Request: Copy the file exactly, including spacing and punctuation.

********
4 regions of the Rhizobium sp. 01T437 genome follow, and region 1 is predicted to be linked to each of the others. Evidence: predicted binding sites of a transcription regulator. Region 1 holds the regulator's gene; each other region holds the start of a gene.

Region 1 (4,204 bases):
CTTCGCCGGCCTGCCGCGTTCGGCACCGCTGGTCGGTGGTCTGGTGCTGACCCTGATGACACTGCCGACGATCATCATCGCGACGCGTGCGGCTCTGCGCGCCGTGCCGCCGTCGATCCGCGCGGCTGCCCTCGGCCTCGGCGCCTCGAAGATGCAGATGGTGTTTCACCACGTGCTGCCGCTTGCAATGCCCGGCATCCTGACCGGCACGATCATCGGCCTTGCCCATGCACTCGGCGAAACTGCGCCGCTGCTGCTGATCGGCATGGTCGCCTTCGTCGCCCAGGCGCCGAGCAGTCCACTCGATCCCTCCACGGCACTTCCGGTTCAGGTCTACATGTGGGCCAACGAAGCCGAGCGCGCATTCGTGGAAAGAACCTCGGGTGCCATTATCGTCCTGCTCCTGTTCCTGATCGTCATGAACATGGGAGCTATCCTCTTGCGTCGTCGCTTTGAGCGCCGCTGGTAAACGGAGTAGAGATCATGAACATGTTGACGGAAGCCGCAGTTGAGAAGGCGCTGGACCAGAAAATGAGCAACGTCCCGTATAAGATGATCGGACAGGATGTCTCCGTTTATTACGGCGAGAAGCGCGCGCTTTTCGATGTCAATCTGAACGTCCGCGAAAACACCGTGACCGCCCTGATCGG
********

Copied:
4 regions of the Rhizobium sp. 01T437 genome follow, and region 1 is predicted to be linked to each of the others. Evidence: predicted binding sites of a transcription regulator. Region 1 holds the regulator's gene; each other region holds the start of a gene.

Region 1 (4,204 bases):
CTTCGCCGGCCTGCCGCGTTCGGCACCGCTGGTCGGTGGTCTGGTGCTGACCCTGATGACACTGCCGACGATCATCATCGCGACGCGTGCGGCTCTGCGCGCCGTGCCGCCGTCGATCCGCGCGGCTGCCCTCGGCCTCGGCGCCTCGAAGATGCAGATGGTGTTTCACCACGTGCTGCCGCTTGCAATGCCCGGCATCCTGACCGGCACGATCATCGGCCTTGCCCATGCACTCGGCGAAACTGCGCCGCTGCTGCTGATCGGCATGGTCGCCTTCGTCGCCCAGGCGCCGAGCAGTCCACTCGATCCCTCCACGGCACTTCCGGTTCAGGTCTACATGTGGGCCAACGAAGCCGAGCGCGCATTCGTGGAAAGAACCTCGGGTGCCATTATCGTCCTGCTCCTGTTCCTGATCGTCATGAACATGGGAGCTATCCTCTTGCGTCGTCGCTTTGAGCGCCGCTGGTAAACGGAGTAGAGATCATGAACATGTTGACGGAAGCCGCAGTTGAGAAGGCGCTGGACCAGAAAATGAGCAACGTCCCGTATAAGATGATCGGACAGGATGTCTCCGTTTATTACGGCGAGAAGCGCGCGCTTTTCGATGTCAATCTGAACGTCCGCGAAAACACCGTGACCGCCCTGATCGG